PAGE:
Your therapist should inform you of the limits of confidentiality. Everything that is said in a therapy sessions is confidential with the exception of 1) plans to harm self or commit suicide, 2) a plan to harm someone, 3) child abuse/neglect. In this case the thearpist may contact an emergency room or police depending on the situation. This should not deter you from sharing thoughts of wanting to harm yourself or others. Therapists are able to deciper thoughts from an actual plan and if you are a potential harm to yourself or others it is best that the safety of yourself and others is protected. Therapist are also mandated reporters of abuse/neglect of children. If you disclose that your child or a child you know is being abused the therapist may work with you to contact family services so that the child’s safety is protected.

Your therapist should be conducting an assessment and may come to a mental health diagnosis. Diagnosis is an important part of being able to provide you with treatment because many insurance providers require a diagnosis for billing purposes. But in my first posts I mentioned the important of understanding diagnosis as a billing ticket and not a label that needs to follow you around for life. Diagnosis helps therapist receive compensation for services and also helps the therapist plan a course of treatment.

Your therapist should also inform you of the course of treatment and what approaches they will be using. This may vary as many therapists use an eclectic approach based on what you share in sessions. However, it is helpful to know the course of your treatment and what will be asked of you in sessions.

What You Need to Do in Therapy

It’s simple but difficult. Be open, be honest, be vulnerable. Be willing to hear feedback. Be willing to change your thinking. If it helps write symptoms, thoughts, or problems you experience during the week and bring that into the session. Sometimes the day of therapy is a great day and you may show up not thinking you need anything and forgetting that 3 days before you felt you were an absolute mess.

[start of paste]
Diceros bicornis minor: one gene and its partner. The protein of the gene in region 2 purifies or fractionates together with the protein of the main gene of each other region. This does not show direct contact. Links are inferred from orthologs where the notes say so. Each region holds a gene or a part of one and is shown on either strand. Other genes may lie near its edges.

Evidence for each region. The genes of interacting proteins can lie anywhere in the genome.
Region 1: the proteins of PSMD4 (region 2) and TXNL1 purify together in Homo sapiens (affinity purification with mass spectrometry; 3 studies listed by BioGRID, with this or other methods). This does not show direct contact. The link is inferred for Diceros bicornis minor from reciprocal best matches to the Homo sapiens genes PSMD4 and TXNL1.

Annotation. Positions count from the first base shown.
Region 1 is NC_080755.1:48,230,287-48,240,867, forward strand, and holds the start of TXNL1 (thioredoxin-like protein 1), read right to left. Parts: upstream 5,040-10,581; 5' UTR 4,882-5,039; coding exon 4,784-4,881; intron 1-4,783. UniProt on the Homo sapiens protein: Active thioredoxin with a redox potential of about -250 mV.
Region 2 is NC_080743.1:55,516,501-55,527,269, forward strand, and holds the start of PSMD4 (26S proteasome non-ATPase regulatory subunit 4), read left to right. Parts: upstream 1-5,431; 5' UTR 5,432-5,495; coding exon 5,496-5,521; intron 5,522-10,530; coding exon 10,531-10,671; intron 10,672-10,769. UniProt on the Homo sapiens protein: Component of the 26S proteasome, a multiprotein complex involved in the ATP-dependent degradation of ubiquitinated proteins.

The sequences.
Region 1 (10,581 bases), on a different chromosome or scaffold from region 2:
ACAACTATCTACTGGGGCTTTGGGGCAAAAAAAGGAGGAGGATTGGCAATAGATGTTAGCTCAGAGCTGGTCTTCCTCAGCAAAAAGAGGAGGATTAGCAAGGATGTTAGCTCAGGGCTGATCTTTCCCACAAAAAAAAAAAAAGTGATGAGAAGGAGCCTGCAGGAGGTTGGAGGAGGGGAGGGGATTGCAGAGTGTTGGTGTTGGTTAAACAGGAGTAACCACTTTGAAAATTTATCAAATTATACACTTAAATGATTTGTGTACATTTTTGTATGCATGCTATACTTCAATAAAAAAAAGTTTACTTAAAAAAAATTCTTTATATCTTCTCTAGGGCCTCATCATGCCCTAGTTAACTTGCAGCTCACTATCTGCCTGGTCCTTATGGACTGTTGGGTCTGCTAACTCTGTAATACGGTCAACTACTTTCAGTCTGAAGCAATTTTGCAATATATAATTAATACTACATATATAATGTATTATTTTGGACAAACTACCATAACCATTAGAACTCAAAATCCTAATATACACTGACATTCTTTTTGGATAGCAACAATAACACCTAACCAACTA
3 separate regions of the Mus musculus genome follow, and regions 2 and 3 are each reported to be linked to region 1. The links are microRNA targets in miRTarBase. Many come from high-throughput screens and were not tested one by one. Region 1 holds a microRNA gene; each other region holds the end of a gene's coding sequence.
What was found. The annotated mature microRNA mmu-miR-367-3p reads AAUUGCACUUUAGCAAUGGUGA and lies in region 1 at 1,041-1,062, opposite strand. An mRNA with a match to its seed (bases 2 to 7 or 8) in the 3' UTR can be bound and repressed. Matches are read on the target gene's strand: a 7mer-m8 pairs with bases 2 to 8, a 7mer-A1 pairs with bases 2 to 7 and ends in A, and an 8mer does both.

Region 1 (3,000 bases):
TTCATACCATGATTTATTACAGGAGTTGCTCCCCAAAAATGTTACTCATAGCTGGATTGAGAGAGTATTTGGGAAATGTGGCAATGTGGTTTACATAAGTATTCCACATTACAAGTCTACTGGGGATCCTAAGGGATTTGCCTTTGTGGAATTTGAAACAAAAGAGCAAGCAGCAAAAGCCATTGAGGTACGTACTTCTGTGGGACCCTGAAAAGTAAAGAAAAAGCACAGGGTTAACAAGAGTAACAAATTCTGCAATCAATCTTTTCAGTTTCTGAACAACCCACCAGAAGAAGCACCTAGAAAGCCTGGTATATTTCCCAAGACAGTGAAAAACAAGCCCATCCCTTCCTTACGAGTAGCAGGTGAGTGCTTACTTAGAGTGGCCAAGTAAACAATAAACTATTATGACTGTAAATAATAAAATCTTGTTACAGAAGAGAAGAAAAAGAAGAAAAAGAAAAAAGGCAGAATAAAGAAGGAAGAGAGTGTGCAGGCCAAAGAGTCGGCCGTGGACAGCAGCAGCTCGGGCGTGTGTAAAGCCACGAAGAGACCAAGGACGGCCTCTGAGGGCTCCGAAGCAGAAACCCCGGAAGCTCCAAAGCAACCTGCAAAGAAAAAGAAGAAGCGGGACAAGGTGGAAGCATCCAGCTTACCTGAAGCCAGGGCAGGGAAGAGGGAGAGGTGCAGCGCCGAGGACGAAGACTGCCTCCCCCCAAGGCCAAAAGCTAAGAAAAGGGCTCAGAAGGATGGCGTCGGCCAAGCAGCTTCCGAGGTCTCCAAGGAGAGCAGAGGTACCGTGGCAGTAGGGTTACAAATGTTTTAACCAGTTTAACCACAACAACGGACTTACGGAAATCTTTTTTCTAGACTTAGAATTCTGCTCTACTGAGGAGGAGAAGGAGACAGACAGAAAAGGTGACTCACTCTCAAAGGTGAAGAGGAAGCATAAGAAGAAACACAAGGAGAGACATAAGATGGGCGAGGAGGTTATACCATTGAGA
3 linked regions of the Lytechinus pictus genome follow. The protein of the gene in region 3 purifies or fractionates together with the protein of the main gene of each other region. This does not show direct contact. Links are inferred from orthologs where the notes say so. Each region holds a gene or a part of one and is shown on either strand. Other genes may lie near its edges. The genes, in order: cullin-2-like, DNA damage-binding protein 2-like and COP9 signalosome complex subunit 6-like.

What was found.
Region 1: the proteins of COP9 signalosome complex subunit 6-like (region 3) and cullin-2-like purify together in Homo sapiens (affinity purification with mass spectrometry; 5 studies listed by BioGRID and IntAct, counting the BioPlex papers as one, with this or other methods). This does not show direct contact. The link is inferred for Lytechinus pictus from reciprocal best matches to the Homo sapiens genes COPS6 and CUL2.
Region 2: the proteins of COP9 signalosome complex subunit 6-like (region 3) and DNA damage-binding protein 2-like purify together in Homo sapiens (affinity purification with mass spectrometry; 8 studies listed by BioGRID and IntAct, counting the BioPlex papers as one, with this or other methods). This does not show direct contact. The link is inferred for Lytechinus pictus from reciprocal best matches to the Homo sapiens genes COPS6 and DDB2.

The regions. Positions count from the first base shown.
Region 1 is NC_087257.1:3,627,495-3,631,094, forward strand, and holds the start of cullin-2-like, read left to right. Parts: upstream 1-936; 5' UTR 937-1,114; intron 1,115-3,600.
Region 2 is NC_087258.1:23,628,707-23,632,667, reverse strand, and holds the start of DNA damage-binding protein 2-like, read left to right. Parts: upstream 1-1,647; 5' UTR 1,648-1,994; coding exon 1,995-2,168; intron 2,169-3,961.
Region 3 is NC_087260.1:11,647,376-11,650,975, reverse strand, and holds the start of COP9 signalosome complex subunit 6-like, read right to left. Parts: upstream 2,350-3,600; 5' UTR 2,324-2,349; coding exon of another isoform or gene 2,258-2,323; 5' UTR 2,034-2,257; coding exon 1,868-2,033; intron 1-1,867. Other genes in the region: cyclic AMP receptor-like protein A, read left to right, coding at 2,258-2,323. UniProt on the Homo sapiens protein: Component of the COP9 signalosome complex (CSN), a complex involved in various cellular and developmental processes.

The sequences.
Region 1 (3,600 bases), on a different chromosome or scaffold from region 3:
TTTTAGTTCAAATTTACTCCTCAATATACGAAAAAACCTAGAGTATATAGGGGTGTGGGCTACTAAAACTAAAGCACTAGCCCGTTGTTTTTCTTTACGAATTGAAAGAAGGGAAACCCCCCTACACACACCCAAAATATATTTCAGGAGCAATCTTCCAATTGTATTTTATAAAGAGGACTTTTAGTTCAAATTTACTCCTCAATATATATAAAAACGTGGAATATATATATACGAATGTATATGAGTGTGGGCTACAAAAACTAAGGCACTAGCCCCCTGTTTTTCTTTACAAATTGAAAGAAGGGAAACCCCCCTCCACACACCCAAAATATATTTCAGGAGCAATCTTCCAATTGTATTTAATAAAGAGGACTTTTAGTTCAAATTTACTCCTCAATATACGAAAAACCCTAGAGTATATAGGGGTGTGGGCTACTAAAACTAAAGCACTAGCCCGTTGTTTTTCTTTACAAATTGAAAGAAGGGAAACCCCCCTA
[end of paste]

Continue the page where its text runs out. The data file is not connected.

Try to think of what you want and need from therapy and communicate that. How would you like your life to change? What would that look like? Having a vision of what you want therapy to achieve will help your therapist get you there. Be prepared to talk about what is on your mind each session.

Some Signs That You May Want to Seek A New Therapist

He or she talks more than you do in sessions. Sometimes people that seek this line of work find the work more therapeutic for themselves. Sometimes therapists that want to connect to you find it important to find ways to relate and then end up monopolize the conversation. If you feel you can’t get a word in edgewise it might be time to look elsewhere.

He or she offers a lot of life advice. It may seem strange but it is really not our job to offer you advice. We offer you tools to develop insights into your own life so that you can arrive at the choice for you. We are taught to value self-determination which is to respect the client’s authority to make their own choices. We may offer information, tools, and provide you with questions or ways to brainstorm solutions but it is the cornerstone of our work to ensure that you are making your decisions based on your own values and opinions while knowing their impact.

He or she is acting like your best friend. It may sound harsh but therapy is not a reciprocal relationship. If a therapist becomes too emotionally invested in your relationship then their judgment is clouded when providing you with treatment. Therapists should not be meeting with you outside of your sessions for coffee. The boundaries in your therapeutic relationship should be clear.

You feel you aren’t making progress and you’ve communicated with your therapist about this. Sometimes thearpeutic relationships can reach a plateau and something the way a therapist is approaching your problems may not be the best way for you. As therapists we know this and understand that a different perspective may work best for you. But to show respect it is always best to have the conversation first and explore if there are ways your therapist can change her approach before you begin trying to find a new one.

You feel judged by your therapist. One of the most important parts of therapy is that if feels like a safe place. If you feel your therapist has responded with judgement or shamed you in any way for some of your choices you need to find a new therapist that validates your feelings, helps you find a path to self-forgiveness for mistakes, and helps you change shameful thinking patterns. You shouldn’t be hearing things from your therapist like “Why in the world would you do that?!” or “Well that wasn’t a good choice!” Any therapist that perpetuates your shame is not working in your best interest.

 

Making that phone call for help is sometimes the hardest part. But it is strength. It is vulnerability. It is love for your child, yourself, and your family.